In 1996, four friends in Chicago with a passion for long-form improv packed up their belongings and relocated to New York, hell-bent on landing a TV show.
Amy Poehler, Matt Walsh, Matt Besser, and Ian Roberts — a.k.a. the Upright Citizens Brigade —would achieve that dream with their eponymous 1998 Comedy Central sketch series. But it was off screen where they truly planted the seeds for an alternative-comedy movement: The quartet — who’d studied under famed Second City director/iO Chicago cofounder Del Close, who “made improvisation feel like the legitimate art form that it is,” says Poehler — began teaching improv classes in 1997. Two years later, they transformed a shuttered Manhattan strip club into a home for subversive, socially conscious comedy, where chaos and creativity coalesced. “The point of view was to disrupt the status quo,” recalls Veep star Walsh. “We were rebellious spirits and we wanted to poke at the hypocrisy of it all, whether it’s politics or race. The disturbing undercurrent that lurks in America, we were targeting that.” Remembers SNL and Parks and Recreation alum Poehler: “When we first opened the theater, we were simply trying to create a clubhouse where we could perform comedy with our friends. We counted ourselves lucky to be around so many talented people. Not much has changed. The goal was always to provide a place of total creative freedom.”
Make that places. Now boasting four theaters, UCB has trained and influenced a generation of comedians and actors (including Donald Glover, Ellie Kemper, Ed Helms, and Kate McKinnon) who dominate today’s pop culture landscape. UCB alums aplenty will reunite at the 20th annual Del Close Marathon, which pays tribute to their late guru with 750-plus shows in New York from June 29 to July 1. Here, some notable names share superlative onstage memories from their time at this landmark laugh factory.
My Most Nauseating Moment at UCB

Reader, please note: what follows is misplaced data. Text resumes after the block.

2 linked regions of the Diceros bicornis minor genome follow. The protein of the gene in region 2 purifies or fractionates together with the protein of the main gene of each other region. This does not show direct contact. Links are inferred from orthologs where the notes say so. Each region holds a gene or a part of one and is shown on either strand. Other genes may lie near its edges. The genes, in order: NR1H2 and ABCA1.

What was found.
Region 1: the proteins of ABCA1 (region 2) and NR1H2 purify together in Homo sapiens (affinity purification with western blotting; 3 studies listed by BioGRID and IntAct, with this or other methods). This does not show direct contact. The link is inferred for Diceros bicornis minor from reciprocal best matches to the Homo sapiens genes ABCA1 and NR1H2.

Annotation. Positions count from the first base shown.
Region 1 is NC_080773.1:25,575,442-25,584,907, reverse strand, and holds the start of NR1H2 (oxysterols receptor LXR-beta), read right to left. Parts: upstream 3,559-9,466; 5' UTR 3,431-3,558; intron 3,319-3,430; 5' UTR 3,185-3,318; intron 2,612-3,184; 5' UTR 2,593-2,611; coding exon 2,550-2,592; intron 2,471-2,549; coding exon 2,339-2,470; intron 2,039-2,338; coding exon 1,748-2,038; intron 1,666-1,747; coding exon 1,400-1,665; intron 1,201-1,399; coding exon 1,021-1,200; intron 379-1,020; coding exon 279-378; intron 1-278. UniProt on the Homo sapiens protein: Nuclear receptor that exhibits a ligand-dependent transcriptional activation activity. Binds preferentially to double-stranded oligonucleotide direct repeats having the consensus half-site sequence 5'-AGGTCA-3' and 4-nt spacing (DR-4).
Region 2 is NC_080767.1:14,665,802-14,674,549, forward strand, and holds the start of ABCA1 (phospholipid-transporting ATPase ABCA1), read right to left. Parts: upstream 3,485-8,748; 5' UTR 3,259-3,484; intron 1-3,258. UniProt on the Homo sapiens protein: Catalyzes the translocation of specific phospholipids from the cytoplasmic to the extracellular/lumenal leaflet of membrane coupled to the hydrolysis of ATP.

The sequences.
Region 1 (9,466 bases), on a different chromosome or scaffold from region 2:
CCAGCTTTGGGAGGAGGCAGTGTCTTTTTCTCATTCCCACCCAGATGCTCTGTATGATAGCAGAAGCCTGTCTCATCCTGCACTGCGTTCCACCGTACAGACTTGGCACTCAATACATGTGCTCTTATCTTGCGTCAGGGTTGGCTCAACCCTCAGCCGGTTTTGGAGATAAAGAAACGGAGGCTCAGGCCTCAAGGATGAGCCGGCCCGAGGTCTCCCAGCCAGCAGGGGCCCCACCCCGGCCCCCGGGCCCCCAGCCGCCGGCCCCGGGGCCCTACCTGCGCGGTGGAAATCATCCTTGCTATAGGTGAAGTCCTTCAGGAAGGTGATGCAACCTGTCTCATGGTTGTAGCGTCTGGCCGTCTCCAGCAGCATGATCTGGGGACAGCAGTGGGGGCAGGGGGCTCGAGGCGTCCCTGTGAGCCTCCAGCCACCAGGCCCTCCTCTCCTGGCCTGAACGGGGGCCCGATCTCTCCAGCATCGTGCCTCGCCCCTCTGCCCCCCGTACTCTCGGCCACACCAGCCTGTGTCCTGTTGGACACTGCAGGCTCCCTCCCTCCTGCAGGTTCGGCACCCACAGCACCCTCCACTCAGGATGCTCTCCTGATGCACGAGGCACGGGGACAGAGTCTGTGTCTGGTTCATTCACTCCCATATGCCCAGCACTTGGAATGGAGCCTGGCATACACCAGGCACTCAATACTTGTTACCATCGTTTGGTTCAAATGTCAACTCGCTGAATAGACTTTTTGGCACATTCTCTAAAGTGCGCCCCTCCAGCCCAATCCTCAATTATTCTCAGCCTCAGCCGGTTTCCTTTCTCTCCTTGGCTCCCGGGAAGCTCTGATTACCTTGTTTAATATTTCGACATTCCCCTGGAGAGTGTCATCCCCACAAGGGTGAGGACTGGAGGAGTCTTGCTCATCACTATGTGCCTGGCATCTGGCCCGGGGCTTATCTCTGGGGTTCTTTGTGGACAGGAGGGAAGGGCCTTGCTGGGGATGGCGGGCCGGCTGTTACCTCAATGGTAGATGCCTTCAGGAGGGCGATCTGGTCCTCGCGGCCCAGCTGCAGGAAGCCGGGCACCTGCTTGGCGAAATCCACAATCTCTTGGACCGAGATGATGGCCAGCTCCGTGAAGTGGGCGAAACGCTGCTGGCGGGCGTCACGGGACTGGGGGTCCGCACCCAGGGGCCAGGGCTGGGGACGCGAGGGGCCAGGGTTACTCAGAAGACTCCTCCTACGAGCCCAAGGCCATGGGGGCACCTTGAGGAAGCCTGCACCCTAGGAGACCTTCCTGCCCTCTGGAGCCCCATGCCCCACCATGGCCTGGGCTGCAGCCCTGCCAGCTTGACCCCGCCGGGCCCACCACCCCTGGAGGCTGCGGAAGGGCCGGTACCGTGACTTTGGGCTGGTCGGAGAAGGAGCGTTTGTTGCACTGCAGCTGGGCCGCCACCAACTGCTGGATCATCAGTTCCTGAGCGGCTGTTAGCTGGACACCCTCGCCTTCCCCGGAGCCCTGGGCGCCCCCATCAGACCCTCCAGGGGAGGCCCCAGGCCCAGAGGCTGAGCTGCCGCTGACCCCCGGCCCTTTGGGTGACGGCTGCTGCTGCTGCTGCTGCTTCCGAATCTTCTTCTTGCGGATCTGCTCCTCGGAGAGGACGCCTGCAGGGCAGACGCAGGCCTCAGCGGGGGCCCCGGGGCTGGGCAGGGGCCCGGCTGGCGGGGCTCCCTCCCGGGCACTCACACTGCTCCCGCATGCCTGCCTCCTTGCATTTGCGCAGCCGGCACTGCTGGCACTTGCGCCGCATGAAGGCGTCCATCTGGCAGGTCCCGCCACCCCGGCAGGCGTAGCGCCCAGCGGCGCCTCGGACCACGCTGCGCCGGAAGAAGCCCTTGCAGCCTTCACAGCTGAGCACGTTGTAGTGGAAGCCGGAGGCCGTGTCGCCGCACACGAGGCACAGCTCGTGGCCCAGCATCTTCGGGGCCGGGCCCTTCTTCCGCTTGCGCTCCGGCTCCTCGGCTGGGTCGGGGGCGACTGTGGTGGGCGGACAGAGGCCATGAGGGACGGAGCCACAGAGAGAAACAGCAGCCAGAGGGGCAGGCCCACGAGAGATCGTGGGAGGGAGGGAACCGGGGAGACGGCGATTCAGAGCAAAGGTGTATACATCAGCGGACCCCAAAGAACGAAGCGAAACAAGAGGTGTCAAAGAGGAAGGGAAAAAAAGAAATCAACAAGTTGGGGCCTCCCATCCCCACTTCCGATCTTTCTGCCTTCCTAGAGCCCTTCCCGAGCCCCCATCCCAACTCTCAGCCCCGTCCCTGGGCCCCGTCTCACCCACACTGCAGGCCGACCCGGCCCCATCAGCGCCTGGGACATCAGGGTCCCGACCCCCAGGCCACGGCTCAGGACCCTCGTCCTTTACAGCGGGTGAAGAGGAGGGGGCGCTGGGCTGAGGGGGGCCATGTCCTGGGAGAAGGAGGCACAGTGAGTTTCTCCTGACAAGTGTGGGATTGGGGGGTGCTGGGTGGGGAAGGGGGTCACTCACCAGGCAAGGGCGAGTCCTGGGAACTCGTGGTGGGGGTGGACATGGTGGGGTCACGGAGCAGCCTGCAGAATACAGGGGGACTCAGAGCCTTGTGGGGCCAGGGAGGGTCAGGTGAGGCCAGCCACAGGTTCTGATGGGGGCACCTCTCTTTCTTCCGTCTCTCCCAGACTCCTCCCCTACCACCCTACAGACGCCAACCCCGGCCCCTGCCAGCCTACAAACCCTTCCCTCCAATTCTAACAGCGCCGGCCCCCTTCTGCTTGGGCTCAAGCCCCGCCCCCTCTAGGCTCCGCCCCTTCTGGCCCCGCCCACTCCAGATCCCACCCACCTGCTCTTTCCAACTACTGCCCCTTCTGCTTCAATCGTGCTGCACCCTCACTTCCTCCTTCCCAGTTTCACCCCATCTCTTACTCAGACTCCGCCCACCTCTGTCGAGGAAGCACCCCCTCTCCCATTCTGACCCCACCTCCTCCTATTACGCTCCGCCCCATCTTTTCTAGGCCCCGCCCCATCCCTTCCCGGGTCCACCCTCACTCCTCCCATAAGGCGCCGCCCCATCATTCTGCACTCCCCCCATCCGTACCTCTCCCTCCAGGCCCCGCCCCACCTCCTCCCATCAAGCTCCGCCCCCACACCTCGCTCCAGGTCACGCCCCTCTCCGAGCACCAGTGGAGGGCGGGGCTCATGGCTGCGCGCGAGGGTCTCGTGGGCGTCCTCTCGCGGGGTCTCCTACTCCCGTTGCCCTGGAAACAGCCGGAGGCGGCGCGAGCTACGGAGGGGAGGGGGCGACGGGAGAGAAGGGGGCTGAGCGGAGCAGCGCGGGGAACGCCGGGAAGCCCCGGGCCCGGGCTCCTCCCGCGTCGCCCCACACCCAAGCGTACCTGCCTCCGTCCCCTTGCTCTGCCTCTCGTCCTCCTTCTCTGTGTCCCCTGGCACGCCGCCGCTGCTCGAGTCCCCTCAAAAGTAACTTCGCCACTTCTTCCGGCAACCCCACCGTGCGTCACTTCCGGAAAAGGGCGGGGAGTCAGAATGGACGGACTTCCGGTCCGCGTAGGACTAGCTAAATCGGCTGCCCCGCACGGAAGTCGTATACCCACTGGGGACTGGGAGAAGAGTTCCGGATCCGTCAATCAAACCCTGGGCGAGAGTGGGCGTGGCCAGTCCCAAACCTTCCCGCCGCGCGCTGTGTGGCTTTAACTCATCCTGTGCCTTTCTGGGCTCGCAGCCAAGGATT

ILANA GLAZER remembers a Broad City Live performance with Abbi Jacobson that featured an ill-advised, intoxicating stunt.
“We had been making the web series for a while, and wanted to make a live show. The theme [of one edition] was Power Hour. It was an hour show, and we took a shot of beer every minute. We had our friends Kevin Barnett and Josh Rabinowitz, who later wrote on the show, and Jermaine Fowler do stand-up, and we were watching them as we took a shot…. We definitely did not know how it was going to be received. We were nervous about the logistics of puking on stage. We brought Dallas BBQ chicken fingers, and we were eating them while we were drinking. It wasn’t funny and it wasn’t going well, really, until we started getting sick from the Power Hour. And then the audience could see that we wanted to give them something…. We ended up just giving up on Power Hour, being like, ‘Please let us stop.’ It was gross, honestly. Nobody wanted to see us puke. [That show] speaks to the culture there of performers pushing performers to up the stakes for themselves in a certain direction.”
The Weirdest Thing That Happened to Me at UCB
ZACH WOODS judged an improv competition for a boozy St. Patrick’s Day show, and things turned downright scary, thanks to someone’s, er, sharp wit.